During the past decade, a confluence of forces has changed the practice of medicine in unprecedented ways. Anecdotal reports suggest that, in response, some physicians are leaving the practice of medicine or retiring earlier than they otherwise would have.
We sought to examine how physician demographic characteristics, practice characteristics, and career satisfaction are related to physician decisions to leave the practice of medicine or substantially cut back their practice hours.
Data for this study are from the first 2 rounds of the Community Tracking Study (CTS) Physician Survey, a series of nationally representative telephone surveys of physicians first conducted in 1996. Subsequent rounds of the survey included physicians sampled in the previous round, which allowed us to ascertain their career status 2 years after their initial interviews.
Primary care and specialist physicians initially spending at least 20 hours per week in direct patient care activities were studied.
Physicians cutting back their practice hours to less than 20 hours per week or leaving the practice of medicine altogether.
Of the 16,681 physicians interviewed for whom we also had information about their career status 2 years later, 462 (2.8%) had retired and 499 (3.0%) had reduced time spent in patient care to less than 20 hours per week. In multinomial logistic analyses that examined both outcomes, full- or part-owners of practices were both less likely to retire and to cut back hours. Internal medicine specialists and psychiatrists were less likely to retire (odds ratio [OR] 0.69, 95% confidence interval [CI] 0.48–0.99 and OR 0.33, 95% CI 0.18–0.60 respectively) whereas surgical specialists were more likely to retire (OR 1.6, 95% CI 1.1–2.2). Physician satisfaction was strongly related to both outcomes. For instance, very dissatisfied physicians were both more likely to retire (OR 2.34, 95% CI 1.6–3.5) and cut back on their hours (OR 3.6, 95% CI 2.32–5.6).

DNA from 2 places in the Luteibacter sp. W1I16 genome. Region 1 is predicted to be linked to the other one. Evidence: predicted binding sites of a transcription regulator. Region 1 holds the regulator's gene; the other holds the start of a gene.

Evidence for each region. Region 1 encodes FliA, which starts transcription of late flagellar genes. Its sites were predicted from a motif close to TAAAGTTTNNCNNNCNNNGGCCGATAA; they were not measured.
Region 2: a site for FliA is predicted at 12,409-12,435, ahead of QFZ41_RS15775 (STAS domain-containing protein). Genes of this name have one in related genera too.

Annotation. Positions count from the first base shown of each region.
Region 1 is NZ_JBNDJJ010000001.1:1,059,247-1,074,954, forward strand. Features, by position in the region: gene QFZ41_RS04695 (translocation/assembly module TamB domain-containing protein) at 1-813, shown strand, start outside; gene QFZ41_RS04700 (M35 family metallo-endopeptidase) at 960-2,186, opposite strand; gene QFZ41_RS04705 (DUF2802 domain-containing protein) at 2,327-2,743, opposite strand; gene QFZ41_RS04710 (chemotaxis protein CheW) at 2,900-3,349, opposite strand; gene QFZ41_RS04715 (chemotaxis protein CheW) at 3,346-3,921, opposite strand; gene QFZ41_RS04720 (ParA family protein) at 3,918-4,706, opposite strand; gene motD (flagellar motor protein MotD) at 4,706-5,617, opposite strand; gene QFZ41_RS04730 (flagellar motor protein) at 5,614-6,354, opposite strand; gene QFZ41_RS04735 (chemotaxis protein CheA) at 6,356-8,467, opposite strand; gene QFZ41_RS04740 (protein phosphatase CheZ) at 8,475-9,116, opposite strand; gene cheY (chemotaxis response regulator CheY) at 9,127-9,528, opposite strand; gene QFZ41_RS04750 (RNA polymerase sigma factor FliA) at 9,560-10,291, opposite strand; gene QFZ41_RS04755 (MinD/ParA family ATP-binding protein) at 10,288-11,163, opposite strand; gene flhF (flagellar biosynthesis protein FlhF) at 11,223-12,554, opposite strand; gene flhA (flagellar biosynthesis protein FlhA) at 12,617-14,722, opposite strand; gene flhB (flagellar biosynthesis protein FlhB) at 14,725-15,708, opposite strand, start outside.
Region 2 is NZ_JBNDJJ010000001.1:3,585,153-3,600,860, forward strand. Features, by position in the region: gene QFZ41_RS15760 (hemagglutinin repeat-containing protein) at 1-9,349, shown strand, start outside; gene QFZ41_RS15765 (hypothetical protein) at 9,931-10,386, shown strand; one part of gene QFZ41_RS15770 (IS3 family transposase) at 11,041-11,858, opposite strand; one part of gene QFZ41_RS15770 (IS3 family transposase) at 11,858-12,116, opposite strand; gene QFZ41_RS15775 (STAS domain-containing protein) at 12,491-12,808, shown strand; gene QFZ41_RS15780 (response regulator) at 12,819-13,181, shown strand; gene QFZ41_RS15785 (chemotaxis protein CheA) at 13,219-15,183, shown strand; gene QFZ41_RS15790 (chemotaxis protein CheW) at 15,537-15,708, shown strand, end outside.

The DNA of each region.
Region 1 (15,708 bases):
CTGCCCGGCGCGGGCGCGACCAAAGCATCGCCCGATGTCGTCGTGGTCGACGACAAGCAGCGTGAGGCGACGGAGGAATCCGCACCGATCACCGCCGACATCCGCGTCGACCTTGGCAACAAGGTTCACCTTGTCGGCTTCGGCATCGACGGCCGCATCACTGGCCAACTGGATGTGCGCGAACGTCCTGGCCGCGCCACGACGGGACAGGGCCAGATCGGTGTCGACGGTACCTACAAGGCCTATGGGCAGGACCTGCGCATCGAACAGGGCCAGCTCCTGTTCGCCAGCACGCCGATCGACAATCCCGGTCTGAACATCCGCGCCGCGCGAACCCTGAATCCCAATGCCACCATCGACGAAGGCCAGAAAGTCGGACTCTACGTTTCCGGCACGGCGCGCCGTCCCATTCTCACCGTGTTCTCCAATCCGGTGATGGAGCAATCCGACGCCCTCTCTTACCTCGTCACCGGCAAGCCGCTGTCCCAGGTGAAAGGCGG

Our findings demonstrate that dissatisfied physicians were 2 to 3 times more likely to leave medicine than satisfied physicians. These findings have implications for physician manpower projections and quality of care.
From the *Department of Health Care Policy, Harvard Medical School, †Division of General Medicine and Primary Care, Beth Israel Deaconess Medical Center, and the §Institute for Health Care Policy, Massachusetts General Hospital/Partners HealthCare System, Boston, Massachusetts; and the ‡Center for Studying Health System Change, Washington, DC.
Supported by a grant from the US Agency for Health Care Quality and Research (PO-1-HS-10803) and the Robert Wood Johnson Foundation through their sole funding of the Center for Studying Health System Change.
Reprints: Dr. Bruce Landon, Department of Health Care Policy, Harvard Medical School, 180 Longwood Avenue, Boston, MA 02115. E-mail: email@example.com